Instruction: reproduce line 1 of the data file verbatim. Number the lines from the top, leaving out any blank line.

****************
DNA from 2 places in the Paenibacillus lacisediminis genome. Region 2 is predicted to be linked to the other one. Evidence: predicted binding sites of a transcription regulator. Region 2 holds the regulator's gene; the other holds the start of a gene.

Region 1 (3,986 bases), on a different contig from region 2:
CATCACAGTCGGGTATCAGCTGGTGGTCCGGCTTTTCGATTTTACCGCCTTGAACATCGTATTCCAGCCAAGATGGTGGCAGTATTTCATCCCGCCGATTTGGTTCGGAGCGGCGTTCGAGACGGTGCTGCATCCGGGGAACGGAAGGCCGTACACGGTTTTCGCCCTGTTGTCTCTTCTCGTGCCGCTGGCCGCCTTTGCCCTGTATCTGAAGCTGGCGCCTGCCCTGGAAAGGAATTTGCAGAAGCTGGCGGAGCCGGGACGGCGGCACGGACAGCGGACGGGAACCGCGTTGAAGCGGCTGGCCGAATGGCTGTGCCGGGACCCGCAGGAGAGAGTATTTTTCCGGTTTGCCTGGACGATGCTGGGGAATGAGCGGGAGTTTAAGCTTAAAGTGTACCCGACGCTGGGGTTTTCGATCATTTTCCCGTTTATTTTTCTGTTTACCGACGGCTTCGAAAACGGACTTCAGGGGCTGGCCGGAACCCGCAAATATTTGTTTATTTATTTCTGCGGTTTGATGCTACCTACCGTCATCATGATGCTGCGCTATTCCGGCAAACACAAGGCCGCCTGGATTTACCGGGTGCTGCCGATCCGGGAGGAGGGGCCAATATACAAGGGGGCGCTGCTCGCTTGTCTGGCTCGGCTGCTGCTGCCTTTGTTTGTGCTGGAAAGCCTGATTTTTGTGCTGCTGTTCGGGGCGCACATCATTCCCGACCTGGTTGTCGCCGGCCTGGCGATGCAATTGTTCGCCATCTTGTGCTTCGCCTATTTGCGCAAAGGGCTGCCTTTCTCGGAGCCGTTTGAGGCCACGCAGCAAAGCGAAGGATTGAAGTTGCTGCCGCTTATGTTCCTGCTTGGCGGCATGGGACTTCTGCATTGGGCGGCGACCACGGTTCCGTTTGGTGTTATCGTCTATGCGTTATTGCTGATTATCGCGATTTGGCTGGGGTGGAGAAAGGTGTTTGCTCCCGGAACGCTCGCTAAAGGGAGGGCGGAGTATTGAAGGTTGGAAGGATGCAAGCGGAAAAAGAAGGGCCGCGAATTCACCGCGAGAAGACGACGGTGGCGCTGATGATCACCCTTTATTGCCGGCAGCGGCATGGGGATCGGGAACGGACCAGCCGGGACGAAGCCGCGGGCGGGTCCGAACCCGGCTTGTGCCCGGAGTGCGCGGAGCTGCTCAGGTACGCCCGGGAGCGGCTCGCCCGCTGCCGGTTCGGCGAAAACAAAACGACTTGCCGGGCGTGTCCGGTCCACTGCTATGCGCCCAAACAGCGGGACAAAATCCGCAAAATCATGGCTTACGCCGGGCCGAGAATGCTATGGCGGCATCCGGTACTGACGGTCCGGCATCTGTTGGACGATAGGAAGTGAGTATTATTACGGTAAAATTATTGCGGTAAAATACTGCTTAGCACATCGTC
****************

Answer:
DNA from 2 places in the Paenibacillus lacisediminis genome. Region 2 is predicted to be linked to the other one. Evidence: predicted binding sites of a transcription regulator. Region 2 holds the regulator's gene; the other holds the start of a gene.